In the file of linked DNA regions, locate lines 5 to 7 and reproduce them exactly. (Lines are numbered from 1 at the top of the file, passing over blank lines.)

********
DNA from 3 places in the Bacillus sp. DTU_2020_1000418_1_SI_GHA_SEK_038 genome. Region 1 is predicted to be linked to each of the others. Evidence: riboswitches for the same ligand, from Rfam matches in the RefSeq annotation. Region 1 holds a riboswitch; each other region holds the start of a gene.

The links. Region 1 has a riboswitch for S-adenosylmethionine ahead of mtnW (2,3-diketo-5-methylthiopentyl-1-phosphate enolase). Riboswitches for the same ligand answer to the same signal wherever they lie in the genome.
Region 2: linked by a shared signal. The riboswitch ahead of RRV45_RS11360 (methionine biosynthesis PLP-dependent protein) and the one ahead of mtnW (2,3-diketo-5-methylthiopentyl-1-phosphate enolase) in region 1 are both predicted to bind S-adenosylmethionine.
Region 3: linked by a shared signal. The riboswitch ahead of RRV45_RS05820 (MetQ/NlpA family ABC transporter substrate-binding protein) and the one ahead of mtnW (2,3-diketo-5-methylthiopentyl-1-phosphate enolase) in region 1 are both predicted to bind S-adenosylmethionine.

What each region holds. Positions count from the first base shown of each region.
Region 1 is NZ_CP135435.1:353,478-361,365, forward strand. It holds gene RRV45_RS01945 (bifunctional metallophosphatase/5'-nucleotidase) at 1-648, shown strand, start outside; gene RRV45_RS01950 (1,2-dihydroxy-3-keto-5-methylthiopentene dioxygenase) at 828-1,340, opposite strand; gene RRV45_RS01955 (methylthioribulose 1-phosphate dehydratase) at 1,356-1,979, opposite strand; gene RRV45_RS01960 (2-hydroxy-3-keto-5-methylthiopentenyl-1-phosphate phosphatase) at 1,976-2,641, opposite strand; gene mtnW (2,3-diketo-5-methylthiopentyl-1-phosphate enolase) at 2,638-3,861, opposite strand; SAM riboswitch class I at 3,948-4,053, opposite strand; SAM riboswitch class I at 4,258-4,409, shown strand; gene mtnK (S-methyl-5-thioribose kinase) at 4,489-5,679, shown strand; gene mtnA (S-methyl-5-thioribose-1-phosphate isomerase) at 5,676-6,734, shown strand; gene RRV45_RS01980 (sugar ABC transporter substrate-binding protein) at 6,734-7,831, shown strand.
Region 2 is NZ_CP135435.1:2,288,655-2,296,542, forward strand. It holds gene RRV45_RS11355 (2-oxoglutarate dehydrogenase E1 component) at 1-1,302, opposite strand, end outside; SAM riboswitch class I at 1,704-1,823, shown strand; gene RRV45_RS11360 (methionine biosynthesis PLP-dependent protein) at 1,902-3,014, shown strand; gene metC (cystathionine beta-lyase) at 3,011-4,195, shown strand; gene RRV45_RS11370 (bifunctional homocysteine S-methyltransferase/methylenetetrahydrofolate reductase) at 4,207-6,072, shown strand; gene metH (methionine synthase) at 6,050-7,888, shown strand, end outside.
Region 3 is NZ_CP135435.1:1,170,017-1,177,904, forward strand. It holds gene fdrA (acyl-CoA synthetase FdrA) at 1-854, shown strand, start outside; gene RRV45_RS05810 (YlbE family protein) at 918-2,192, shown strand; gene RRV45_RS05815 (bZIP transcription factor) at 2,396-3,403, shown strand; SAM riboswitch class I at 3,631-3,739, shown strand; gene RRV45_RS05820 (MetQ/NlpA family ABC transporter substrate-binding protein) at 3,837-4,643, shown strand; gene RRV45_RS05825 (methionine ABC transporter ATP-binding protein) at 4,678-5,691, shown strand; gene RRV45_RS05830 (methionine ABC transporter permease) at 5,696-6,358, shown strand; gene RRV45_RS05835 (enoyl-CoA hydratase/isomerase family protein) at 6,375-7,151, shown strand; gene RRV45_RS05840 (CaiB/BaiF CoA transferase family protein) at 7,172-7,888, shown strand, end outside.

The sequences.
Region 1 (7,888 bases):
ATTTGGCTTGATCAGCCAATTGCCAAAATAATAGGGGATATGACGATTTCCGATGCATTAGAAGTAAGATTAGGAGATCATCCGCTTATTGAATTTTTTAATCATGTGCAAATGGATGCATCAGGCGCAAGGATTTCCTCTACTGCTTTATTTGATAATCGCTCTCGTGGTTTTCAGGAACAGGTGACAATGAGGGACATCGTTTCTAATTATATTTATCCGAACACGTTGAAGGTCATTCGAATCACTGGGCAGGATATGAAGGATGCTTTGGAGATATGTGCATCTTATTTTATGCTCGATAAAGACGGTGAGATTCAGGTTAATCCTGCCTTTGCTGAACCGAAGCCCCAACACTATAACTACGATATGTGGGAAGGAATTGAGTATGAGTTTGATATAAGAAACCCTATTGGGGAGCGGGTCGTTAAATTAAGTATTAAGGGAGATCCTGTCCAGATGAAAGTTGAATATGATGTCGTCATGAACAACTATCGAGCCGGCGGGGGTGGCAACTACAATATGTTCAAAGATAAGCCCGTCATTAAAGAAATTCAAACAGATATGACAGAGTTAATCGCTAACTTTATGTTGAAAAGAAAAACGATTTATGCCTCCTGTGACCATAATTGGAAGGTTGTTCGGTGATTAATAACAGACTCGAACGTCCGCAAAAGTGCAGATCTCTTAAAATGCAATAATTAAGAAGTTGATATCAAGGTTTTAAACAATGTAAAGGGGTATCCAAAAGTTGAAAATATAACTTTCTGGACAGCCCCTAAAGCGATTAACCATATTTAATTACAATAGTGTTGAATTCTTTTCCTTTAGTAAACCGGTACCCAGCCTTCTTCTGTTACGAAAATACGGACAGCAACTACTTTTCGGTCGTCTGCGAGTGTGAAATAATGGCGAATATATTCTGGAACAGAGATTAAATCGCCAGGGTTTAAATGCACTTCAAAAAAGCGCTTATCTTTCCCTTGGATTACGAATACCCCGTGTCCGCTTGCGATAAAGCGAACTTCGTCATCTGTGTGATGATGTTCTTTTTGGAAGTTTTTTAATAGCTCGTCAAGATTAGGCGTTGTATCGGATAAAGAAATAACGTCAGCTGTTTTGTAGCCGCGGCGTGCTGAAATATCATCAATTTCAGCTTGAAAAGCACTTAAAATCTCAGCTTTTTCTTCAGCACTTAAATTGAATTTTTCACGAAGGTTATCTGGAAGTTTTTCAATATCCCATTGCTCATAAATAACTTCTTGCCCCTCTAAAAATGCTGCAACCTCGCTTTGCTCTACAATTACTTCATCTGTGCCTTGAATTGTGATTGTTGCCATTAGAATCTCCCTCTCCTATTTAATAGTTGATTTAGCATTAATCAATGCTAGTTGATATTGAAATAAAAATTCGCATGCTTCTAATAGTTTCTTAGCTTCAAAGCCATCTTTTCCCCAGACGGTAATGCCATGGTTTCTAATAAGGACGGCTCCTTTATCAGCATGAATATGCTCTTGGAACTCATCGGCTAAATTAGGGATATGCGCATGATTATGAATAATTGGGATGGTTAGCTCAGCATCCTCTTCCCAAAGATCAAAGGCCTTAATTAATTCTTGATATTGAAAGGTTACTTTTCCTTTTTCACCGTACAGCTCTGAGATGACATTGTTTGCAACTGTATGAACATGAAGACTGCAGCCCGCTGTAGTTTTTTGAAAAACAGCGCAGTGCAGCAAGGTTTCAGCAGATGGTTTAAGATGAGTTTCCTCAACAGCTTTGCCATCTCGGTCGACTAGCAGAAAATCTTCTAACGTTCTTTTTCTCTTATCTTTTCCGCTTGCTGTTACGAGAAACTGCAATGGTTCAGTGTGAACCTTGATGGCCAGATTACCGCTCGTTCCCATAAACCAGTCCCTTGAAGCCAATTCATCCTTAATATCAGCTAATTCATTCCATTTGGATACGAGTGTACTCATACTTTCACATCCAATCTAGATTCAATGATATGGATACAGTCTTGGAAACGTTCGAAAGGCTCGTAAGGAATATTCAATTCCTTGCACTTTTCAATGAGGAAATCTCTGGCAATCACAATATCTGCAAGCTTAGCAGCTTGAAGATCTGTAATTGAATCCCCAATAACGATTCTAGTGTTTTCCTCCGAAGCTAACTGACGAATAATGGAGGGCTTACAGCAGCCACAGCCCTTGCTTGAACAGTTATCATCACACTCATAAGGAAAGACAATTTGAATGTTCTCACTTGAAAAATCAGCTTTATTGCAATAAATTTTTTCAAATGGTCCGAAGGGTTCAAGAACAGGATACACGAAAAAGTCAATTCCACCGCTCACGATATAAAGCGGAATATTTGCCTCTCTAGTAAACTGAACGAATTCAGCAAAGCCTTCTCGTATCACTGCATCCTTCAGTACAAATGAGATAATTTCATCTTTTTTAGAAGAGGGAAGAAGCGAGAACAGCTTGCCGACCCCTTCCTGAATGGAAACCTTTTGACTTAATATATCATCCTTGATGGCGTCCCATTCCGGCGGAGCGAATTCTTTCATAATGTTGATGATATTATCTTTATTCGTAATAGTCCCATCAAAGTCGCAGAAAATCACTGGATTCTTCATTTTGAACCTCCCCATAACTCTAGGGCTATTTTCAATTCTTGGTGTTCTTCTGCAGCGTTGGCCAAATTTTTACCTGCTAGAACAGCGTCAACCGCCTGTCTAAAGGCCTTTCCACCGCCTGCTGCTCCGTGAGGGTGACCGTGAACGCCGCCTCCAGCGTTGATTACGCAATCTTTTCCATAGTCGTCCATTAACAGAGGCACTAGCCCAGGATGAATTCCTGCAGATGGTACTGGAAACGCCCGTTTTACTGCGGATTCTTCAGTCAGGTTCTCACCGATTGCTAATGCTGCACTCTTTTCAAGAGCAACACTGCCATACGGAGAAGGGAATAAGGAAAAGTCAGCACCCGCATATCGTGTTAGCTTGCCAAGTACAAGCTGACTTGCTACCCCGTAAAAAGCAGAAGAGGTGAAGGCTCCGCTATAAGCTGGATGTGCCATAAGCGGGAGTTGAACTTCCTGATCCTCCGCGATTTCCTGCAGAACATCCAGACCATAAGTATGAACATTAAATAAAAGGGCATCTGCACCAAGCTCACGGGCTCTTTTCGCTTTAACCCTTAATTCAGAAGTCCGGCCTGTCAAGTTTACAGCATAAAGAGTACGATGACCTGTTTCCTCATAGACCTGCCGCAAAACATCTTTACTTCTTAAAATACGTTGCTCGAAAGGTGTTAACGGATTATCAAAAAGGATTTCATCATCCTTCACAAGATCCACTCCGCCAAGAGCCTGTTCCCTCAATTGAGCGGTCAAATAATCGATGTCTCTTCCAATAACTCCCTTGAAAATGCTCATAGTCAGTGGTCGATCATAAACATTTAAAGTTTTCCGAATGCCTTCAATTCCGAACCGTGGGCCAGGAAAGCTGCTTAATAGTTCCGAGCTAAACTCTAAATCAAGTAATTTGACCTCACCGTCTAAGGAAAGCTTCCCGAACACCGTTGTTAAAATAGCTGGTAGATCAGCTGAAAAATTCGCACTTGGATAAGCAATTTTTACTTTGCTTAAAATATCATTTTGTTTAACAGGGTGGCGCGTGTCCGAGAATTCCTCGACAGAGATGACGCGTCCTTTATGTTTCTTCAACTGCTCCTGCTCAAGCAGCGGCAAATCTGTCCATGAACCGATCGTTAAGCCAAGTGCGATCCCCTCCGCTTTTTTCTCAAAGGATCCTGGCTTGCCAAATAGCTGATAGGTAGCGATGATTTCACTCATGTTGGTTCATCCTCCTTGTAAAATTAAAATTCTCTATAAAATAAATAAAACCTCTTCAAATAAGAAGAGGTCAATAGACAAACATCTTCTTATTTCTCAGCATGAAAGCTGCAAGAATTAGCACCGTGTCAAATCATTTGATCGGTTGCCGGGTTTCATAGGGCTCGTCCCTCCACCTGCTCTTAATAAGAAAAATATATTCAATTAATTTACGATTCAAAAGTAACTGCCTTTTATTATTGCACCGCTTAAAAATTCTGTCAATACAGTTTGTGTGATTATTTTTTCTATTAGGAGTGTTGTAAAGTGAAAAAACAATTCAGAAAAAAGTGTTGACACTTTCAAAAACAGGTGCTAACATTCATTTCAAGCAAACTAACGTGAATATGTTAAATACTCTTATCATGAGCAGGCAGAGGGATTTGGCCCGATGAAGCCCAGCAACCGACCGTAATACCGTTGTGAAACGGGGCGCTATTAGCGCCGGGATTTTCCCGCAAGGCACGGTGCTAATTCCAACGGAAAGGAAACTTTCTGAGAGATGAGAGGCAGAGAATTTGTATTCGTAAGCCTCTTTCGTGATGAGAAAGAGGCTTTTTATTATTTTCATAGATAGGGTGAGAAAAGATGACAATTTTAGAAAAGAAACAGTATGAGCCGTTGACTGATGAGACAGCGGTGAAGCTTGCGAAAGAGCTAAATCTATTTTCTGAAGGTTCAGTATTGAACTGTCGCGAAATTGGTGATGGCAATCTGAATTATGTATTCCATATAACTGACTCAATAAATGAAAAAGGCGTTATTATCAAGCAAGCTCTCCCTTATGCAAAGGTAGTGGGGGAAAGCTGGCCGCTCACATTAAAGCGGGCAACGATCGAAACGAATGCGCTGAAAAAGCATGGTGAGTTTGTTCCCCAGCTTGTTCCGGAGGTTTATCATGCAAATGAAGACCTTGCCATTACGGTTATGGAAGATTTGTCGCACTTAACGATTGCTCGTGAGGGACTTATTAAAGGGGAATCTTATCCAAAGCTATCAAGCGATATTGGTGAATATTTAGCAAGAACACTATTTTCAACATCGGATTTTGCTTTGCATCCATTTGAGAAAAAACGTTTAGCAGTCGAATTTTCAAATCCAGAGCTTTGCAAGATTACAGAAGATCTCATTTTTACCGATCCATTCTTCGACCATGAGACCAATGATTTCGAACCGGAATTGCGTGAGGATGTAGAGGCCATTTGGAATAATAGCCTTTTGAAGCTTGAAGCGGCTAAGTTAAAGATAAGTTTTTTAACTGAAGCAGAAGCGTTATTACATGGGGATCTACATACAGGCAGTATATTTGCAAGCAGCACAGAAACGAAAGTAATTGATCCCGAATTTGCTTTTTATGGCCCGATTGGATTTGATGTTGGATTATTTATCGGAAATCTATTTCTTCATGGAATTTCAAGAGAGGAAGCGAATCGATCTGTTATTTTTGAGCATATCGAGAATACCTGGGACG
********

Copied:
What each region holds. Positions count from the first base shown of each region.
Region 1 is NZ_CP135435.1:353,478-361,365, forward strand. It holds gene RRV45_RS01945 (bifunctional metallophosphatase/5'-nucleotidase) at 1-648, shown strand, start outside; gene RRV45_RS01950 (1,2-dihydroxy-3-keto-5-methylthiopentene dioxygenase) at 828-1,340, opposite strand; gene RRV45_RS01955 (methylthioribulose 1-phosphate dehydratase) at 1,356-1,979, opposite strand; gene RRV45_RS01960 (2-hydroxy-3-keto-5-methylthiopentenyl-1-phosphate phosphatase) at 1,976-2,641, opposite strand; gene mtnW (2,3-diketo-5-methylthiopentyl-1-phosphate enolase) at 2,638-3,861, opposite strand; SAM riboswitch class I at 3,948-4,053, opposite strand; SAM riboswitch class I at 4,258-4,409, shown strand; gene mtnK (S-methyl-5-thioribose kinase) at 4,489-5,679, shown strand; gene mtnA (S-methyl-5-thioribose-1-phosphate isomerase) at 5,676-6,734, shown strand; gene RRV45_RS01980 (sugar ABC transporter substrate-binding protein) at 6,734-7,831, shown strand.
Region 2 is NZ_CP135435.1:2,288,655-2,296,542, forward strand. It holds gene RRV45_RS11355 (2-oxoglutarate dehydrogenase E1 component) at 1-1,302, opposite strand, end outside; SAM riboswitch class I at 1,704-1,823, shown strand; gene RRV45_RS11360 (methionine biosynthesis PLP-dependent protein) at 1,902-3,014, shown strand; gene metC (cystathionine beta-lyase) at 3,011-4,195, shown strand; gene RRV45_RS11370 (bifunctional homocysteine S-methyltransferase/methylenetetrahydrofolate reductase) at 4,207-6,072, shown strand; gene metH (methionine synthase) at 6,050-7,888, shown strand, end outside.